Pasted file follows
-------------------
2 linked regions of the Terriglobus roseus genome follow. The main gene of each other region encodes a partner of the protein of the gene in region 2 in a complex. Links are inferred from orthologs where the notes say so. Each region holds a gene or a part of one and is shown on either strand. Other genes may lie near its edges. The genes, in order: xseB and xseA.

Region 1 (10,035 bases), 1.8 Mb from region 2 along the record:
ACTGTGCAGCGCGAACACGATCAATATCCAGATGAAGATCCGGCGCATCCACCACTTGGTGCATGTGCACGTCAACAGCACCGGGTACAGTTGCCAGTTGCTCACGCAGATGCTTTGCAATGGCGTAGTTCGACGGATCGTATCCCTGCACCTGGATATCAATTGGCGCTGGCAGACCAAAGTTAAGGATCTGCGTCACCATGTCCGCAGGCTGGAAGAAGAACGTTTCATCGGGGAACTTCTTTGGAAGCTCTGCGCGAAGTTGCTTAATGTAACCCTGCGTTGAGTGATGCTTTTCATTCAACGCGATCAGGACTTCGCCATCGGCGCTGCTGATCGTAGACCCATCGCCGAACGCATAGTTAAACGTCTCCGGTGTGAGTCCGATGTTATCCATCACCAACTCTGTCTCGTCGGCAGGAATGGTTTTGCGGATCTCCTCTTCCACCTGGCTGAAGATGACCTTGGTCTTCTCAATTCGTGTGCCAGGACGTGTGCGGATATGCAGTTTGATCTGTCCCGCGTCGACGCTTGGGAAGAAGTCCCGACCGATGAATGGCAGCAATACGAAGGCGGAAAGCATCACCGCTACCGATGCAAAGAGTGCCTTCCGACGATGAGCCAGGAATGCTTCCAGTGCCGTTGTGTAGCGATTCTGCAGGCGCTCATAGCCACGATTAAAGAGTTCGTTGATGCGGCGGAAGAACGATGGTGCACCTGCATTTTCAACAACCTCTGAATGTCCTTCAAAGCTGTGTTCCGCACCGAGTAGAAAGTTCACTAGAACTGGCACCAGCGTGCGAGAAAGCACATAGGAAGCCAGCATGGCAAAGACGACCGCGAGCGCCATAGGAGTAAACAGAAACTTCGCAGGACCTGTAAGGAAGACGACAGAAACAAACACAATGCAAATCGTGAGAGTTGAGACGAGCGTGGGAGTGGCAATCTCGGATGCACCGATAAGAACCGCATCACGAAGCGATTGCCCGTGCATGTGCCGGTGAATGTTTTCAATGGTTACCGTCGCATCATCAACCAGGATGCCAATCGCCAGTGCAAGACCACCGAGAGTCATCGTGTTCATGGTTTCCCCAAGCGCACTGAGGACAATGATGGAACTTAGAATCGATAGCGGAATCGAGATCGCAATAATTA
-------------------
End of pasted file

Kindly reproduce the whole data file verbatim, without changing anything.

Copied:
2 linked regions of the Terriglobus roseus genome follow. The main gene of each other region encodes a partner of the protein of the gene in region 2 in a complex. Links are inferred from orthologs where the notes say so. Each region holds a gene or a part of one and is shown on either strand. Other genes may lie near its edges. The genes, in order: xseB and xseA.

Region 1 (10,035 bases), 1.8 Mb from region 2 along the record:
ACTGTGCAGCGCGAACACGATCAATATCCAGATGAAGATCCGGCGCATCCACCACTTGGTGCATGTGCACGTCAACAGCACCGGGTACAGTTGCCAGTTGCTCACGCAGATGCTTTGCAATGGCGTAGTTCGACGGATCGTATCCCTGCACCTGGATATCAATTGGCGCTGGCAGACCAAAGTTAAGGATCTGCGTCACCATGTCCGCAGGCTGGAAGAAGAACGTTTCATCGGGGAACTTCTTTGGAAGCTCTGCGCGAAGTTGCTTAATGTAACCCTGCGTTGAGTGATGCTTTTCATTCAACGCGATCAGGACTTCGCCATCGGCGCTGCTGATCGTAGACCCATCGCCGAACGCATAGTTAAACGTCTCCGGTGTGAGTCCGATGTTATCCATCACCAACTCTGTCTCGTCGGCAGGAATGGTTTTGCGGATCTCCTCTTCCACCTGGCTGAAGATGACCTTGGTCTTCTCAATTCGTGTGCCAGGACGTGTGCGGATATGCAGTTTGATCTGTCCCGCGTCGACGCTTGGGAAGAAGTCCCGACCGATGAATGGCAGCAATACGAAGGCGGAAAGCATCACCGCTACCGATGCAAAGAGTGCCTTCCGACGATGAGCCAGGAATGCTTCCAGTGCCGTTGTGTAGCGATTCTGCAGGCGCTCATAGCCACGATTAAAGAGTTCGTTGATGCGGCGGAAGAACGATGGTGCACCTGCATTTTCAACAACCTCTGAATGTCCTTCAAAGCTGTGTTCCGCACCGAGTAGAAAGTTCACTAGAACTGGCACCAGCGTGCGAGAAAGCACATAGGAAGCCAGCATGGCAAAGACGACCGCGAGCGCCATAGGAGTAAACAGAAACTTCGCAGGACCTGTAAGGAAGACGACAGAAACAAACACAATGCAAATCGTGAGAGTTGAGACGAGCGTGGGAGTGGCAATCTCGGATGCACCGATAAGAACCGCATCACGAAGCGATTGCCCGTGCATGTGCCGGTGAATGTTTTCAATGGTTACCGTCGCATCATCAACCAGGATGCCAATCGCCAGTGCAAGACCACCGAGAGTCATCGTGTTCATGGTTTCCCCAAGCGCACTGAGGACAATGATGGAACTTAGAATCGATAGCGGAATCGAGATCGCAATAATTA